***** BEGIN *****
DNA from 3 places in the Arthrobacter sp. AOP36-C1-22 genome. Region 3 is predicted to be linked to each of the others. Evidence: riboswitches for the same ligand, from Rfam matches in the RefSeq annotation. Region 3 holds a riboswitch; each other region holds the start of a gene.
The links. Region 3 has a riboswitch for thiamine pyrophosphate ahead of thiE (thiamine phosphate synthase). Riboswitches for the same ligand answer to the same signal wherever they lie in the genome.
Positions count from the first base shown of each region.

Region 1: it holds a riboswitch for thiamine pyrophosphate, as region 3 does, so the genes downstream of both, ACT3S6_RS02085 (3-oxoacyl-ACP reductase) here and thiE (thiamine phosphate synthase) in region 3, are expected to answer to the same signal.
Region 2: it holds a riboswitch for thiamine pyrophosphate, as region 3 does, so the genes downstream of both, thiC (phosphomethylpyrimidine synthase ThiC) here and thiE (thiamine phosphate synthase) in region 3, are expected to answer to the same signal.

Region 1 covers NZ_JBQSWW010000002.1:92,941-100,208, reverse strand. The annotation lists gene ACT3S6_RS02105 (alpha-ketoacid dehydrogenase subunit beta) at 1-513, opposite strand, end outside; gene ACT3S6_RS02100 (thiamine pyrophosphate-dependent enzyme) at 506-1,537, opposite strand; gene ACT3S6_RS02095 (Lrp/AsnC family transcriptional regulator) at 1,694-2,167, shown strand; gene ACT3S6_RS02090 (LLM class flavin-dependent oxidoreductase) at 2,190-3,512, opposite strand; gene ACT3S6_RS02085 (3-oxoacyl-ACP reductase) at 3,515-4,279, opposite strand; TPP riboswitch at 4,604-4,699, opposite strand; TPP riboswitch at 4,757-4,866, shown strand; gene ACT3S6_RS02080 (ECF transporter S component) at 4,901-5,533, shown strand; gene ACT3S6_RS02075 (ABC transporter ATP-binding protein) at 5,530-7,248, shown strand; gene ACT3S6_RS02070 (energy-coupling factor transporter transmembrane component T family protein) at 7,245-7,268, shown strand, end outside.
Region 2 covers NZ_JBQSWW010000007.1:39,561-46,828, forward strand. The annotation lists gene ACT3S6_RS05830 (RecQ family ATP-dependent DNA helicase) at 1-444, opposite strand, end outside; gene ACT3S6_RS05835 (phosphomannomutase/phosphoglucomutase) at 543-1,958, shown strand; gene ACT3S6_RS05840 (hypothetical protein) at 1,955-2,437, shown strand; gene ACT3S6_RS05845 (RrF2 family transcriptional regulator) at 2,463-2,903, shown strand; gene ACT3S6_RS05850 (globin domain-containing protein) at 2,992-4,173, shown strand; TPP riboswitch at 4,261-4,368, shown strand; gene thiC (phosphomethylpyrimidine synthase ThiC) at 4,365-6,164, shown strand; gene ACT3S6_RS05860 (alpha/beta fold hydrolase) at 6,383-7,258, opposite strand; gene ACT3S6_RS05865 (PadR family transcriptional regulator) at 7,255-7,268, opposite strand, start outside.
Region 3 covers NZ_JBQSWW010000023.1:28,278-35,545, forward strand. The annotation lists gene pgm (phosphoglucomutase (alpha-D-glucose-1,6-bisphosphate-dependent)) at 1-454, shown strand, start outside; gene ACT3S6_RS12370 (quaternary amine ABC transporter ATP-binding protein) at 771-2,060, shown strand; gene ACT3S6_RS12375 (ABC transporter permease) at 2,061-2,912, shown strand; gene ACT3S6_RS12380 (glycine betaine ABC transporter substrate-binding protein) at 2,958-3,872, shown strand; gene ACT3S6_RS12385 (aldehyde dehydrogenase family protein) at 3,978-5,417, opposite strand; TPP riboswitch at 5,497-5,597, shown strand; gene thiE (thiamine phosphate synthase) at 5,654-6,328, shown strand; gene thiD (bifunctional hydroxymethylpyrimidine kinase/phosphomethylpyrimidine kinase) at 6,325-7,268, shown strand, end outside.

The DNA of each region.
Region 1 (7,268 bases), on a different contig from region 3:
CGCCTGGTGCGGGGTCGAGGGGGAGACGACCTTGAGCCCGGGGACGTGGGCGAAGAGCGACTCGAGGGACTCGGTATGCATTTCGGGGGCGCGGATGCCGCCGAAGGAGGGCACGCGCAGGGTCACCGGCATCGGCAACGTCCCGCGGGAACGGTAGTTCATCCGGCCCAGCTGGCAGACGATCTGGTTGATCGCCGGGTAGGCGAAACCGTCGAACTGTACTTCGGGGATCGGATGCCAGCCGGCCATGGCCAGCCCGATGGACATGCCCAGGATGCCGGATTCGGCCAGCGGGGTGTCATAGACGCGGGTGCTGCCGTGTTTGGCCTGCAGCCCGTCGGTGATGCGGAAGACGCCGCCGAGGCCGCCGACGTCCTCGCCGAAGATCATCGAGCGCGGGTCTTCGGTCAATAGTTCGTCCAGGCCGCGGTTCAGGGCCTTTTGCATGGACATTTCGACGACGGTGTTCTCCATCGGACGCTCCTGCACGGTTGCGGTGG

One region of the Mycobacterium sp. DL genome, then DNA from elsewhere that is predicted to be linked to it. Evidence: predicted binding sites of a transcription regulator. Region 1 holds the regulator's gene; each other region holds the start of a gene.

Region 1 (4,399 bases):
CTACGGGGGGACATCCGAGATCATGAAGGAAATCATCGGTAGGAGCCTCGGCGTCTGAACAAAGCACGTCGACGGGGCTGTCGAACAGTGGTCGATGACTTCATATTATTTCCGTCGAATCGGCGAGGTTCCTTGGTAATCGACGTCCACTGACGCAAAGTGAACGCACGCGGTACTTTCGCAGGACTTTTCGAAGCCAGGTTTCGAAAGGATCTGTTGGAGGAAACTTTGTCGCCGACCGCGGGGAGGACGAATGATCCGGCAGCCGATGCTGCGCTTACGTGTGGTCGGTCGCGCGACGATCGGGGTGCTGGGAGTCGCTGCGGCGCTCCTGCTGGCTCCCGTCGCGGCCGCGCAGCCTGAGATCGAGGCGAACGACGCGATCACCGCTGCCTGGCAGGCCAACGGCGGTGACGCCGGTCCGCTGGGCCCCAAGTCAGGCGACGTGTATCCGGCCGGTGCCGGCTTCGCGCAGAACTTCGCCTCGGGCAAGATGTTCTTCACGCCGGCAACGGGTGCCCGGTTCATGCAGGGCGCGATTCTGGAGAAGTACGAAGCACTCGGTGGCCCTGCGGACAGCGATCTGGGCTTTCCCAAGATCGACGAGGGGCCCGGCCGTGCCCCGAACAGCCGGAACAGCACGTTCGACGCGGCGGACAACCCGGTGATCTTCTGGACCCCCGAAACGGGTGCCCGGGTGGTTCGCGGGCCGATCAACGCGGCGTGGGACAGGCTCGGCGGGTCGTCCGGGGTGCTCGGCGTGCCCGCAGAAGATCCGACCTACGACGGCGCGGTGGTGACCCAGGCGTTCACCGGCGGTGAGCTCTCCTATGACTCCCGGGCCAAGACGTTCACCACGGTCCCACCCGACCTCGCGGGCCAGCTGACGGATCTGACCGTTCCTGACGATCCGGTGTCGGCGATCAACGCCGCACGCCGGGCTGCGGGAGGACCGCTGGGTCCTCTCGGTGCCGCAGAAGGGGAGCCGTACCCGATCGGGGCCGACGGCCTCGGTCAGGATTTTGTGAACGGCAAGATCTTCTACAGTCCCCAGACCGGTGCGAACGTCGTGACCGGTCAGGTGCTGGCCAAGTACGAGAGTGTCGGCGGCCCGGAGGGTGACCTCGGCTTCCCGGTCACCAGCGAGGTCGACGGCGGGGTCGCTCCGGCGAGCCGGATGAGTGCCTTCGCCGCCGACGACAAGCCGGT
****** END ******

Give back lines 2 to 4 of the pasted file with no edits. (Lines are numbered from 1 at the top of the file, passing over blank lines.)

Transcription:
The links. Region 3 has a riboswitch for thiamine pyrophosphate ahead of thiE (thiamine phosphate synthase). Riboswitches for the same ligand answer to the same signal wherever they lie in the genome.
Positions count from the first base shown of each region.

Region 1: it holds a riboswitch for thiamine pyrophosphate, as region 3 does, so the genes downstream of both, ACT3S6_RS02085 (3-oxoacyl-ACP reductase) here and thiE (thiamine phosphate synthase) in region 3, are expected to answer to the same signal.